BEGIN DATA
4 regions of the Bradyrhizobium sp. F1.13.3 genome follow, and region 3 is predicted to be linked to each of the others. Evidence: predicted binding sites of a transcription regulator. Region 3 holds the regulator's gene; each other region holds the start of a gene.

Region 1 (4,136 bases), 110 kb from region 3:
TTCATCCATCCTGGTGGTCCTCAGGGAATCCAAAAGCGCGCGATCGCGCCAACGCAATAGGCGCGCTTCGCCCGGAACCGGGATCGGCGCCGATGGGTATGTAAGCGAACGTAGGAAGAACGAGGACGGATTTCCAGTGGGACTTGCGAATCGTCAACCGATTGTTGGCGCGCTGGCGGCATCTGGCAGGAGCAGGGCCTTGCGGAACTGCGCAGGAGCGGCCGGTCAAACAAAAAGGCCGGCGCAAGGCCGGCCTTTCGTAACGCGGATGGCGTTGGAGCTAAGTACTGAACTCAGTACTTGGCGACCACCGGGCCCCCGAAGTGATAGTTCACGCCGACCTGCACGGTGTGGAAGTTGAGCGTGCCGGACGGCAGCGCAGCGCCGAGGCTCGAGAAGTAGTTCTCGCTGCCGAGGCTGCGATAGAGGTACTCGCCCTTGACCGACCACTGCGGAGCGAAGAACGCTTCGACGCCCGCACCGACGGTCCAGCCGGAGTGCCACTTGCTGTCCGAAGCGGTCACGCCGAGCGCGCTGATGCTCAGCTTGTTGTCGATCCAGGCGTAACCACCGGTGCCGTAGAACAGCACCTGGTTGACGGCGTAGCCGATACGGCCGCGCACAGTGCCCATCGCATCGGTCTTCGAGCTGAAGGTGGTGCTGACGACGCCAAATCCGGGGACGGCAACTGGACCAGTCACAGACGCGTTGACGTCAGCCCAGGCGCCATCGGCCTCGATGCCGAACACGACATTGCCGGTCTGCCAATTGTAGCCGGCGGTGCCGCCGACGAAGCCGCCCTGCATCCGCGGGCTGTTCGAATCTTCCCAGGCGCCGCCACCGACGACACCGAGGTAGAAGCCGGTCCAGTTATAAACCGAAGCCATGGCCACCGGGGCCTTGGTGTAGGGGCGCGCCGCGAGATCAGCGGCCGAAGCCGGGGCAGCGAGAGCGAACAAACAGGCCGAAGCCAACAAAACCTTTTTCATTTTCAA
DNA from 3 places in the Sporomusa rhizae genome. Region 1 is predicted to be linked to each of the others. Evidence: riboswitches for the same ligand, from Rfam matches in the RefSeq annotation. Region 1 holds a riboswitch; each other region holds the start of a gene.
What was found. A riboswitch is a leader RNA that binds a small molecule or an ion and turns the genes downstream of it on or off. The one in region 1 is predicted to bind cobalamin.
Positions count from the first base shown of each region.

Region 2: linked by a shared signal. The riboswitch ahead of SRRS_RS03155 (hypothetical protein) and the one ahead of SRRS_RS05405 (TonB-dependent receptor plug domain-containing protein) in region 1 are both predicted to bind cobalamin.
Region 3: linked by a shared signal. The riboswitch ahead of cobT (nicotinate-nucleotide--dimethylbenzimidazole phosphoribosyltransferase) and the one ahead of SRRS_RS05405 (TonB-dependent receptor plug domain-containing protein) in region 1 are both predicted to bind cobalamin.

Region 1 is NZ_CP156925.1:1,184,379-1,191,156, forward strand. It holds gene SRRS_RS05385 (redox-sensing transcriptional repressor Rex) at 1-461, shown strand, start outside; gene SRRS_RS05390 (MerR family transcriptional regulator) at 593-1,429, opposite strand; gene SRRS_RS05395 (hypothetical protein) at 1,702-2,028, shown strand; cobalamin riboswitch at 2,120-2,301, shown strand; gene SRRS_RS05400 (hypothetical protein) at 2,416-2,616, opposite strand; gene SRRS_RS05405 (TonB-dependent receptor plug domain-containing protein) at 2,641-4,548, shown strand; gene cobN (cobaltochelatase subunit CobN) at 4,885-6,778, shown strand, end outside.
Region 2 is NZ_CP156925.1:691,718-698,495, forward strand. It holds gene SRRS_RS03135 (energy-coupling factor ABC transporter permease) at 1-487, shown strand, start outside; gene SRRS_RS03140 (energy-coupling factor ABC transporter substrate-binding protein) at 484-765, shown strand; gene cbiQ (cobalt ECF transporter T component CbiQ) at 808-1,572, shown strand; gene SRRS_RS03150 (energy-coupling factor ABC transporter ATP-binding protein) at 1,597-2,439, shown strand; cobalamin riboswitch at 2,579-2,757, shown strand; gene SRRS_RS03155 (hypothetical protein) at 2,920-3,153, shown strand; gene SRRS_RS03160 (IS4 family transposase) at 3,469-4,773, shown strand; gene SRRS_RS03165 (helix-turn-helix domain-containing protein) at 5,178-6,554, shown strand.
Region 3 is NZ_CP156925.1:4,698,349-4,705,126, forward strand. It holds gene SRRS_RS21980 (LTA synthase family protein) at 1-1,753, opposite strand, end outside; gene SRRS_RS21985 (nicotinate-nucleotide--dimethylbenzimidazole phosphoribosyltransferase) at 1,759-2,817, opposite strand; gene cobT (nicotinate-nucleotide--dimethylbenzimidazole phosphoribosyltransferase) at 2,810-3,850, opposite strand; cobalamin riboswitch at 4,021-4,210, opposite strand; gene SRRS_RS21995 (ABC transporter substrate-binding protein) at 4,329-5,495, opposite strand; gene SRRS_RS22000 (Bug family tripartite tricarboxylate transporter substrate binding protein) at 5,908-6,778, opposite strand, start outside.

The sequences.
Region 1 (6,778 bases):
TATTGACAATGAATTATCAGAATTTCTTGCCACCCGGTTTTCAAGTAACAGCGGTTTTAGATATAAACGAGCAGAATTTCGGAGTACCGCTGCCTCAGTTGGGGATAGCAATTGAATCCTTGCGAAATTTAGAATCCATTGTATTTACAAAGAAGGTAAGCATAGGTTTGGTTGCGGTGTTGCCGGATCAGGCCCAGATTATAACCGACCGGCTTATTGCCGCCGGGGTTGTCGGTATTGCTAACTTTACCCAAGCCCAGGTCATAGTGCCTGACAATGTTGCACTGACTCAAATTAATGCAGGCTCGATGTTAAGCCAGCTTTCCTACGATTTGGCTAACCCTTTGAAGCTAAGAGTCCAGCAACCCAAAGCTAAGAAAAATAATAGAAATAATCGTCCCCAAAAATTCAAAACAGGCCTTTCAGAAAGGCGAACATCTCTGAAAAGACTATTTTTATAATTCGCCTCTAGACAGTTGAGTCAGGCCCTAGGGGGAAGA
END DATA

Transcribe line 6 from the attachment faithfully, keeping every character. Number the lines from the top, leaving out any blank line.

Positions count from the first base shown of each region.